SUC027 : Muieblackcat setup.php Web Scanner/Robot

  • Use Case Reference : SUC027
  • Use Case Title : Muieblackcat setup.php Web Scanner/Robot
  • Use Case Detection : IDS / HTTP logs
  • Attacker Class : Opportunists
  • Attack Sophistication : Unsophisticated
  • Identified tool(s) : N.D.
  • Source IP(s) : Random
  • Source Countries : Random
  • Source Port(s) : Random
  • Destination Port(s) : 80/TCP, 443/TCP

Possible(s) correlation(s) :

  • Regarding the logs, this scanner is looking for “setup.php” files.

Source(s) :

Emerging Threats SIG 2013115 triggers are :

  • The HTTP header should contain “GET /muieblackcat HTTP/1.1“. A complete set of logs is available here.
  • The source port could be any FROM EXTERNAL_NET in destination of an HOME_NET HTTP_PORTS.
SIG 2013115 1 Week events activity
SIG 2013115 1 Week events activity
SIG 2013115 1 month events activity
SIG 2013115 1 month events activity
1 Month TOP 10 source IPs for SIG 2013115
1 Month TOP 10 source IPs for SIG 2013115
TOP 20 source countries for SIG 2013115
TOP 20 source countries for SIG 2013115

6 Replies to “SUC027 : Muieblackcat setup.php Web Scanner/Robot”

  1. We just got scanned by muieblackcat a couple hours ago too. It was on our analytics stats and in the server stats as well – 80 entries, same as the log files above, from a French IP, which is clean (never reported for suspicious activity before) according to the web statistics.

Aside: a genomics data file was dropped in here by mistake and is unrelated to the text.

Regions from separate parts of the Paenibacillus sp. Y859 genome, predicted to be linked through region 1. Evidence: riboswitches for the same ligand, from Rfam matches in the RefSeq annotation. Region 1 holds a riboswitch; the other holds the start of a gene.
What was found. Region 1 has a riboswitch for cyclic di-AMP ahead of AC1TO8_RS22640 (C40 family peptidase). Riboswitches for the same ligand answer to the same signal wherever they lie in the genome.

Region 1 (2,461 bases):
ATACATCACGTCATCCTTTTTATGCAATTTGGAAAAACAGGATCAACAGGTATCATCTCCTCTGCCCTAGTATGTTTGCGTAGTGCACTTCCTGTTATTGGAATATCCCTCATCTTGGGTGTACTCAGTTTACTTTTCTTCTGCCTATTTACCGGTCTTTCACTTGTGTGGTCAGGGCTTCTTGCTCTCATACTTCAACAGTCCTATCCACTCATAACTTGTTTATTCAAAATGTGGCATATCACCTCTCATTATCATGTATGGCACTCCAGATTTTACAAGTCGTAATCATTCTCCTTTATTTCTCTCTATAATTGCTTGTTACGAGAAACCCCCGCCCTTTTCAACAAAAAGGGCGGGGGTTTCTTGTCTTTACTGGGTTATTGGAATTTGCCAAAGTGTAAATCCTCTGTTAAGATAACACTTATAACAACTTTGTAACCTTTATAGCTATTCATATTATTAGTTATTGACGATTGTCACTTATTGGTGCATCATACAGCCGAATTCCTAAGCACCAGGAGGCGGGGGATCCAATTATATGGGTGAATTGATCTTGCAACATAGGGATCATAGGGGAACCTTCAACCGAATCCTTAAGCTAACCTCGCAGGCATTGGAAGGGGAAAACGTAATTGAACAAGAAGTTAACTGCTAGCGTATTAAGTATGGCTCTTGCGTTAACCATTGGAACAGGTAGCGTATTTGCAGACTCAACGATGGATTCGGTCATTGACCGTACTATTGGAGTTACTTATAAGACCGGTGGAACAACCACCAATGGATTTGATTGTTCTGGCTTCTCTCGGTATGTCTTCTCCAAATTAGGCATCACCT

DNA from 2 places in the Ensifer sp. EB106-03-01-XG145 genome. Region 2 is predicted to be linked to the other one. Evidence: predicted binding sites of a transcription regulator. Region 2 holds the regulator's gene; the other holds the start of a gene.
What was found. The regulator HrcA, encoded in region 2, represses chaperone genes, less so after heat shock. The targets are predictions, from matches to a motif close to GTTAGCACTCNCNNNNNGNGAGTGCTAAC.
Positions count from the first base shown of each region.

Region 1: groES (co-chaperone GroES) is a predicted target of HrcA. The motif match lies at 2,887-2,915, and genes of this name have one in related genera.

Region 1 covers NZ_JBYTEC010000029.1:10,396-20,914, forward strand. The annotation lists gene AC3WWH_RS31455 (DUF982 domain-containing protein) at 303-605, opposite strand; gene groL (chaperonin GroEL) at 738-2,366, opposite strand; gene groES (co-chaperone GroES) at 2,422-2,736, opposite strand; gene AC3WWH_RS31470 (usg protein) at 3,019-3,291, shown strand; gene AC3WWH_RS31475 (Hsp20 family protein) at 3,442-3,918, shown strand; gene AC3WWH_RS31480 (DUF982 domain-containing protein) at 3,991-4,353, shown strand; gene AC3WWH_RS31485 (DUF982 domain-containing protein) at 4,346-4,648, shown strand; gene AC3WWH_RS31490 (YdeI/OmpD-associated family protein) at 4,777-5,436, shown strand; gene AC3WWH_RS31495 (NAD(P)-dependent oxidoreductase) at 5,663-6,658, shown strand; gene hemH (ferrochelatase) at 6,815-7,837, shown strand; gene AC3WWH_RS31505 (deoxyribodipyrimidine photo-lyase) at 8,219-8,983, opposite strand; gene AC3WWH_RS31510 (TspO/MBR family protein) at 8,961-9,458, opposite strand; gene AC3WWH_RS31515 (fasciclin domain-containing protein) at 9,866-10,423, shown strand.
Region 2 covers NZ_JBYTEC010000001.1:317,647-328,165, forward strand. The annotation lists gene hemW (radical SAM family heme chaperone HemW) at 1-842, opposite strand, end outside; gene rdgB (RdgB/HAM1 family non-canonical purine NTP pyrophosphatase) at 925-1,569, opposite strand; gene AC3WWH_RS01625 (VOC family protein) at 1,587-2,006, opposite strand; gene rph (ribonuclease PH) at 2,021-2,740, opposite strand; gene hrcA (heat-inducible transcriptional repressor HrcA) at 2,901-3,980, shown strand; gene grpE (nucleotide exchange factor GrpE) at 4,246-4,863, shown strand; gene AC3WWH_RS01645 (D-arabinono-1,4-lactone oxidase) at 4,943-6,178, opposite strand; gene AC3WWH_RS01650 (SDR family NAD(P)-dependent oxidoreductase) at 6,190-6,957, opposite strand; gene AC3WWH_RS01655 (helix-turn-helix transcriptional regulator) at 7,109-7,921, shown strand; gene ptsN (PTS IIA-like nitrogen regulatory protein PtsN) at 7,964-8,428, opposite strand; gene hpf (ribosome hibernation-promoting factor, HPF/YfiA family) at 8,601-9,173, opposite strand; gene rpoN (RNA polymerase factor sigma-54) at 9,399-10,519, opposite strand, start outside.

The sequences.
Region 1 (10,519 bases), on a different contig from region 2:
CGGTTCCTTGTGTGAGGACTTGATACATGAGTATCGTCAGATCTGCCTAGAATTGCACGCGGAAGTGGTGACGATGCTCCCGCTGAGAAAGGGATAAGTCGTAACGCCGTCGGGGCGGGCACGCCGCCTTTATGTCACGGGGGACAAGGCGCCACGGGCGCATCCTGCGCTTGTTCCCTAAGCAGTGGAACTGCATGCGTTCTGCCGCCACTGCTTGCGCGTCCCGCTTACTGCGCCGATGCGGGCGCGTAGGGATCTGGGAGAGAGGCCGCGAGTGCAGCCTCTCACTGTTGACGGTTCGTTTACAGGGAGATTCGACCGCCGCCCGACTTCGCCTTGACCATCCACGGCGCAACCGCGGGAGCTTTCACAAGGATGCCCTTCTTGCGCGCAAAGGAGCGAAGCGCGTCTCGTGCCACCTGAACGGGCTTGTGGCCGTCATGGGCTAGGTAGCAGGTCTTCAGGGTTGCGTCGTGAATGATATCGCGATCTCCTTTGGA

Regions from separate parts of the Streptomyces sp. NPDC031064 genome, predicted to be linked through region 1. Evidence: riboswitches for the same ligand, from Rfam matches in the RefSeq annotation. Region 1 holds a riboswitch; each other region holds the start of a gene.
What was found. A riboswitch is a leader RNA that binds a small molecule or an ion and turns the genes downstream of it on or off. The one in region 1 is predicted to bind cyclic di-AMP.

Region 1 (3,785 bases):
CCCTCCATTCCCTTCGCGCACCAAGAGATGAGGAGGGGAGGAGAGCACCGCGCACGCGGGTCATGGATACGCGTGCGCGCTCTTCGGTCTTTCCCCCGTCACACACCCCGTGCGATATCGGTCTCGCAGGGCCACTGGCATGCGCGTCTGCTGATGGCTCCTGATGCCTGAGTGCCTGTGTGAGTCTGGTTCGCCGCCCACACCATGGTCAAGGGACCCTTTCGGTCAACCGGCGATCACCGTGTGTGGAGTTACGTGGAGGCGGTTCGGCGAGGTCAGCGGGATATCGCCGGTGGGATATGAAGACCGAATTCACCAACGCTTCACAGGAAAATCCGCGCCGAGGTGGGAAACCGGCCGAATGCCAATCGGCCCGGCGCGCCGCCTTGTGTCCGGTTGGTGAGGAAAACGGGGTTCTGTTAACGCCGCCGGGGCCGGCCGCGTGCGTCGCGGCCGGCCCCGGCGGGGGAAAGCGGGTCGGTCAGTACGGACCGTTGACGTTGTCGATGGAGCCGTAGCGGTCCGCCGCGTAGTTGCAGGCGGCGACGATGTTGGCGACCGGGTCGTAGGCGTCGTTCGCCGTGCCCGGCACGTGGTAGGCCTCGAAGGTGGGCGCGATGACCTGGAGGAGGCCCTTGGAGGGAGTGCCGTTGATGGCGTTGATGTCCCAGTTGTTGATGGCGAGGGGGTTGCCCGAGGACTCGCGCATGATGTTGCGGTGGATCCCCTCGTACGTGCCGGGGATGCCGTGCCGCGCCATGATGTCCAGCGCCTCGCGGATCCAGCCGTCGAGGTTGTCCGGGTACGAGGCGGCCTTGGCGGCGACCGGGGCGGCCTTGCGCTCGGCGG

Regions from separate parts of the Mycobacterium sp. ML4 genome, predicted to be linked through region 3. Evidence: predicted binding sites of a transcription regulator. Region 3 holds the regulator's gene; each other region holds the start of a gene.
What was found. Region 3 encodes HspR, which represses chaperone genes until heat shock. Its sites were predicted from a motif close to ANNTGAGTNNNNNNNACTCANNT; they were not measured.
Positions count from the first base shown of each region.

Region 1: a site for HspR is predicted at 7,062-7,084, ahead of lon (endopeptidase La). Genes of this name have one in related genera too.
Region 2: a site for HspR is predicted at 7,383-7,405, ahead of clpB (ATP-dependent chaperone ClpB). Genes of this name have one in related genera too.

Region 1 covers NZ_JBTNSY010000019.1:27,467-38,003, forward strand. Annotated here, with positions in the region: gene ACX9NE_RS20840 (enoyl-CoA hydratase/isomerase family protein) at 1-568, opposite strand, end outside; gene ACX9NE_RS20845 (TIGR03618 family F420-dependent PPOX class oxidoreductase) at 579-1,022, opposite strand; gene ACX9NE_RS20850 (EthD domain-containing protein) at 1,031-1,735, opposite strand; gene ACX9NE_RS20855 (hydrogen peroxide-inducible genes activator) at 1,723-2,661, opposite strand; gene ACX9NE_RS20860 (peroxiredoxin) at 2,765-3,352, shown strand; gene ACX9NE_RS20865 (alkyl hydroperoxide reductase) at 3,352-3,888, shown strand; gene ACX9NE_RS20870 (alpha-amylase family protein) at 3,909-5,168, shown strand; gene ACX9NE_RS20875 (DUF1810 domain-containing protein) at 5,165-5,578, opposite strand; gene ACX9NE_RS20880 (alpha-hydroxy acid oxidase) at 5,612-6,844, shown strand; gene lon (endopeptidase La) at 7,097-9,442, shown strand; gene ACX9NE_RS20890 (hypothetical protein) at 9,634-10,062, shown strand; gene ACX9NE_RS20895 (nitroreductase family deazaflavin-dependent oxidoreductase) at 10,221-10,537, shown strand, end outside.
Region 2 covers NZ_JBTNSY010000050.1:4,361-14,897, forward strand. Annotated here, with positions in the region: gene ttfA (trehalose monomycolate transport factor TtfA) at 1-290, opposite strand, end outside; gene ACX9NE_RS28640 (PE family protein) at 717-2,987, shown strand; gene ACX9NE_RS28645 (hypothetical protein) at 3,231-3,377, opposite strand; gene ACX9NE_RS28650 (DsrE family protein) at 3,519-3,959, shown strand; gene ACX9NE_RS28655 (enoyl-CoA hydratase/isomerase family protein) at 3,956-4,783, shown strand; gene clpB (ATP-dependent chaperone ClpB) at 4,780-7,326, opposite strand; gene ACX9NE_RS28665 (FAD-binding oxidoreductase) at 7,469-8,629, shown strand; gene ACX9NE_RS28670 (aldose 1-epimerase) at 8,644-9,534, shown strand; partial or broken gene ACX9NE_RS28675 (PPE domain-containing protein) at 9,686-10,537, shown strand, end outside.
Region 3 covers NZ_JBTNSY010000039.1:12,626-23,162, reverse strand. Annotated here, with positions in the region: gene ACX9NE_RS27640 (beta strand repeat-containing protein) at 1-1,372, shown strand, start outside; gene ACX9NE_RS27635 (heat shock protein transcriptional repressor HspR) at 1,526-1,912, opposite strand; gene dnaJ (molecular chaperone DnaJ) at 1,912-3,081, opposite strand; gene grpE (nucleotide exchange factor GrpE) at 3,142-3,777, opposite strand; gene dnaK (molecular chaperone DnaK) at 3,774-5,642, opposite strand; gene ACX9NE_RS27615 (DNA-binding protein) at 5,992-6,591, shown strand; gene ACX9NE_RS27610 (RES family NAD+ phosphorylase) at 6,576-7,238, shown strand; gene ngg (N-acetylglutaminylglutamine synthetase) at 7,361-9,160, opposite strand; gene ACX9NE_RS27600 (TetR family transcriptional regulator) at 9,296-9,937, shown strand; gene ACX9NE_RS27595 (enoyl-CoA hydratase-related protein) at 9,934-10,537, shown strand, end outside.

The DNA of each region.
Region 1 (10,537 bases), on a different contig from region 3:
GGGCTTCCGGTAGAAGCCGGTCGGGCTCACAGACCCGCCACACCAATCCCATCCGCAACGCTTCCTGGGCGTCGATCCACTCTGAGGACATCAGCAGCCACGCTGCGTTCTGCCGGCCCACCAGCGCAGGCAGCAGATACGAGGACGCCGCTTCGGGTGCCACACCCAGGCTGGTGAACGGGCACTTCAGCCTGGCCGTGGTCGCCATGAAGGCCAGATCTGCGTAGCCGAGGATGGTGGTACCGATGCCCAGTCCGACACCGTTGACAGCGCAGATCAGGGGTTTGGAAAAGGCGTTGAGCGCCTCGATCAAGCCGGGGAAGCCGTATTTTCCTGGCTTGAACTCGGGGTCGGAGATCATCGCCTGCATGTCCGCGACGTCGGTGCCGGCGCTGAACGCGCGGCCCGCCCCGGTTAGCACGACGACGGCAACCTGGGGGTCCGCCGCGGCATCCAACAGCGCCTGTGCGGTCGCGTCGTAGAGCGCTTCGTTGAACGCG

Other than getting me in here, Google also shows about 200 000 websites infected by this hack: what it does is creates a page http://www.domain.com/muieblackcat which has adult content and links for more stuff. The websites seem to function normally otherwise, which makes me think that this is the only thing this hack does so the admins don’t even see the extra page added in order to remove it?! I didn’t click the links on them pages to check what this muieblackcat really does, and I can’t find information about it either, so maybe it’s just an ingenious way to advertize XXL?

  2. I noticed this in my analytics, but fortunately not in my logs. This was thwarted by CloudFlare thankfully. Was wondering, “WTF is this? No referrer? awfully suspicious.” Google the keyword for the directory it attempted to hit “muieblackcat” and turned a few results involving some hacker attempting brute force attacks.

    If you’re not already doing so, try out CloudFlare, it prevented this attack on my network. Only Google Analytics (set up as an app through CL) recorded it. Scared the hell out of me for a while there.

    I did suspect that the attacker was randomizing the IP through IP Spoofing. I resolved the IP Address that attempted to hack my site for the heck of it and turned out to be some bike shop in Japan.

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